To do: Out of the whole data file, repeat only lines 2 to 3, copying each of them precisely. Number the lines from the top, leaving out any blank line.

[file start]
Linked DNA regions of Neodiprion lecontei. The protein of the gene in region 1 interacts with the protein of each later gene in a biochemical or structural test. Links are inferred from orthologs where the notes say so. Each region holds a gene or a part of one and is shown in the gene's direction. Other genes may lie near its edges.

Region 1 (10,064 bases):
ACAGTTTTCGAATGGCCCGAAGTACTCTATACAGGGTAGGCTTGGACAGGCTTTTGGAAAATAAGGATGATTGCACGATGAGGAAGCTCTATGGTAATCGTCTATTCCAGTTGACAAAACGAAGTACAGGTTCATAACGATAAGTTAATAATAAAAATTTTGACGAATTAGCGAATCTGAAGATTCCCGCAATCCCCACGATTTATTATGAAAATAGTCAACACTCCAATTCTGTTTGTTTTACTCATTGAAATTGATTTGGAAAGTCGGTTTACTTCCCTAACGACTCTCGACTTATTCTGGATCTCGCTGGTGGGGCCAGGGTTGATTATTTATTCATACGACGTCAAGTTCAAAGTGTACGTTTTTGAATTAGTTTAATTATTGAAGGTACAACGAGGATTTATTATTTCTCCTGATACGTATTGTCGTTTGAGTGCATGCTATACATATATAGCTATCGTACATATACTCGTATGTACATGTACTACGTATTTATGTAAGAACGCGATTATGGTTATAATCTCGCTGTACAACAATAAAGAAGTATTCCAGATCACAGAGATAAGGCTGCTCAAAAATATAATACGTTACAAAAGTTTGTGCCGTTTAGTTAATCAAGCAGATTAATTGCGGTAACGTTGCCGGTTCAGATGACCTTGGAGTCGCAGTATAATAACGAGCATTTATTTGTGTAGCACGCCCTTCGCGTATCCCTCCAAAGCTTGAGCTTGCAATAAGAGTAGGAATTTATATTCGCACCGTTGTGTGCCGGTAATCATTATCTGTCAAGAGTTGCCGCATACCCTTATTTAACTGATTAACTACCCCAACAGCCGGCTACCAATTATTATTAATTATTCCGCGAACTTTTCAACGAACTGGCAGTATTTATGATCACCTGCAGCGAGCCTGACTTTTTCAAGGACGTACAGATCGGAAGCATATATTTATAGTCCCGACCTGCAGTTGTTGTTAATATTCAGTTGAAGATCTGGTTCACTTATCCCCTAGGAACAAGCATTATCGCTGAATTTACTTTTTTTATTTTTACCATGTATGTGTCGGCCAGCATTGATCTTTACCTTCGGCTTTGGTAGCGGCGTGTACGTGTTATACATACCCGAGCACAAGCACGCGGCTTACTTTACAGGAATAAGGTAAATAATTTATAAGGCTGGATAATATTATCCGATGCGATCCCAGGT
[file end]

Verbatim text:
Region 1 (10,064 bases):
ACAGTTTTCGAATGGCCCGAAGTACTCTATACAGGGTAGGCTTGGACAGGCTTTTGGAAAATAAGGATGATTGCACGATGAGGAAGCTCTATGGTAATCGTCTATTCCAGTTGACAAAACGAAGTACAGGTTCATAACGATAAGTTAATAATAAAAATTTTGACGAATTAGCGAATCTGAAGATTCCCGCAATCCCCACGATTTATTATGAAAATAGTCAACACTCCAATTCTGTTTGTTTTACTCATTGAAATTGATTTGGAAAGTCGGTTTACTTCCCTAACGACTCTCGACTTATTCTGGATCTCGCTGGTGGGGCCAGGGTTGATTATTTATTCATACGACGTCAAGTTCAAAGTGTACGTTTTTGAATTAGTTTAATTATTGAAGGTACAACGAGGATTTATTATTTCTCCTGATACGTATTGTCGTTTGAGTGCATGCTATACATATATAGCTATCGTACATATACTCGTATGTACATGTACTACGTATTTATGTAAGAACGCGATTATGGTTATAATCTCGCTGTACAACAATAAAGAAGTATTCCAGATCACAGAGATAAGGCTGCTCAAAAATATAATACGTTACAAAAGTTTGTGCCGTTTAGTTAATCAAGCAGATTAATTGCGGTAACGTTGCCGGTTCAGATGACCTTGGAGTCGCAGTATAATAACGAGCATTTATTTGTGTAGCACGCCCTTCGCGTATCCCTCCAAAGCTTGAGCTTGCAATAAGAGTAGGAATTTATATTCGCACCGTTGTGTGCCGGTAATCATTATCTGTCAAGAGTTGCCGCATACCCTTATTTAACTGATTAACTACCCCAACAGCCGGCTACCAATTATTATTAATTATTCCGCGAACTTTTCAACGAACTGGCAGTATTTATGATCACCTGCAGCGAGCCTGACTTTTTCAAGGACGTACAGATCGGAAGCATATATTTATAGTCCCGACCTGCAGTTGTTGTTAATATTCAGTTGAAGATCTGGTTCACTTATCCCCTAGGAACAAGCATTATCGCTGAATTTACTTTTTTTATTTTTACCATGTATGTGTCGGCCAGCATTGATCTTTACCTTCGGCTTTGGTAGCGGCGTGTACGTGTTATACATACCCGAGCACAAGCACGCGGCTTACTTTACAGGAATAAGGTAAATAATTTATAAGGCTGGATAATATTATCCGATGCGATCCCAGGT